the first prototype that we made with our current partner wasn't a perfect shoe. It almost never is. But it was a perfect pattern. And that was the first factory that translated the pattern correctly. So at a certain point, when we finished our last, which we made with with Michael, we made a loss before in Portugal, but that didn't work out. So that's how we ended up with with Michael James. When we had finished last that we approved, we send that out to four different factories, three in Spain, and one in Portugal. And we all ask them to make the same shoe. And the funny thing is, we ended up with four different shoes. Oh, wow. Okay, that's how much influence, you know, every stage of the process has. So when we got the first one from our current manufacturer, we could see like, there were a number of fundamental things that were just spot on. And we will, okay, these people, these are the ones that we're going to work with. So we improved with them along the way. And yeah, it just worked out in a great collaborative effort. And they're there, I have to say it is there. What what differentiates them the most from the other factories we worked with is the fact that we'll, we might ask something, and they'll say, we haven't done this exact thing before. And with most factories, that's where that ends, they'll say, so try this thing that we're doing every day. But the people we're working with now they're like, We haven't tried us, so we want to try it, you know, they're they really like a challenge. And that's a great way to collaborate.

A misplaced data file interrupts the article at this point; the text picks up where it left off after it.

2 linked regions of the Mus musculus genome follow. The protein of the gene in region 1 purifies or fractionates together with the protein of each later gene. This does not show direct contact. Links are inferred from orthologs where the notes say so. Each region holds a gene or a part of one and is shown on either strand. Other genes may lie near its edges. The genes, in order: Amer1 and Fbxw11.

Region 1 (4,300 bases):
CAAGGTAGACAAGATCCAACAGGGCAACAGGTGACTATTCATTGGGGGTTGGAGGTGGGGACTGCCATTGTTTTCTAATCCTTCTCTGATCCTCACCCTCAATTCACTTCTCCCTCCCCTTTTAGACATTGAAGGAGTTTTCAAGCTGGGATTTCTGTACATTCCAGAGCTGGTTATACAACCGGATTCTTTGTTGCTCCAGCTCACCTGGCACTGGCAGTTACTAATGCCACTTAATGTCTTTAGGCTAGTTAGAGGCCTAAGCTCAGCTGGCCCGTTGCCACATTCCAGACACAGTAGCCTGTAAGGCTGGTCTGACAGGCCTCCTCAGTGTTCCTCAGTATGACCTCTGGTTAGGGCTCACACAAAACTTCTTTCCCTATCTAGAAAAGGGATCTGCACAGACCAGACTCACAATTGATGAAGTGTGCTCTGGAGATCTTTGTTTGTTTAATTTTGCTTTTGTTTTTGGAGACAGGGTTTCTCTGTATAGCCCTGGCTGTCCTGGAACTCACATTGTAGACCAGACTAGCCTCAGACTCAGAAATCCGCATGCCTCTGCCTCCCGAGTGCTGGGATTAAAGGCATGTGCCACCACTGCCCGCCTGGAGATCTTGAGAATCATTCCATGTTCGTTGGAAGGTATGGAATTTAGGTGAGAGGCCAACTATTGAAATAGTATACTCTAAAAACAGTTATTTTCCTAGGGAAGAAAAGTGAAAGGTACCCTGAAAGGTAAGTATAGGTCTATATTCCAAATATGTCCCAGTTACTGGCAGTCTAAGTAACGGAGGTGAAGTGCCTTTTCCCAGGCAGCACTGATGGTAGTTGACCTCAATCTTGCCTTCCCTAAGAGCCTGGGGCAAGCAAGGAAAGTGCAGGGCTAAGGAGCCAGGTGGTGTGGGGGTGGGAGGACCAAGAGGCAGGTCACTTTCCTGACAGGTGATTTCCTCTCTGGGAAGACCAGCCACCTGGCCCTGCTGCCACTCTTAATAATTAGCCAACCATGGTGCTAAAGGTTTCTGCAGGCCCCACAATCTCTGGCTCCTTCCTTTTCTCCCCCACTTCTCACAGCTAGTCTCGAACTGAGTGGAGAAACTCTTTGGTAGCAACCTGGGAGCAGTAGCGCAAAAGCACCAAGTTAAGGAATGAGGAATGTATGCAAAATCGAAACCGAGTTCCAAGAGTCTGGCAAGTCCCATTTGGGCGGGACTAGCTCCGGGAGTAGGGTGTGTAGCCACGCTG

PB:

That's pretty cool. I also, just as you're talking there had this for haven't really fleshed it out. But here we go. I've been doing this podcast for him for about five years. And in the first couple of years, there was a lot of Kickstarter campaigns with watches, it just felt like anyone could go out, design a watch, kick, you know, cut out the middleman and boom, go and kick start and you'd have a watch there. And then it'll be your own design. And I feel like now there's in the last couple of years, a huge push towards either skincare or shoes. And it doesn't necessarily have to be people like yourselves who don't have a background in in shoes, but perhaps have a background in something else that they can apply and transfer them skills to making a brand work. Do you find that the did you find that this is actually a crowded market with people coming to factories wanting to make their own shoes? And do you find people kind of fall by the wayside? Because they they don't have the right approach to it?

Unknown: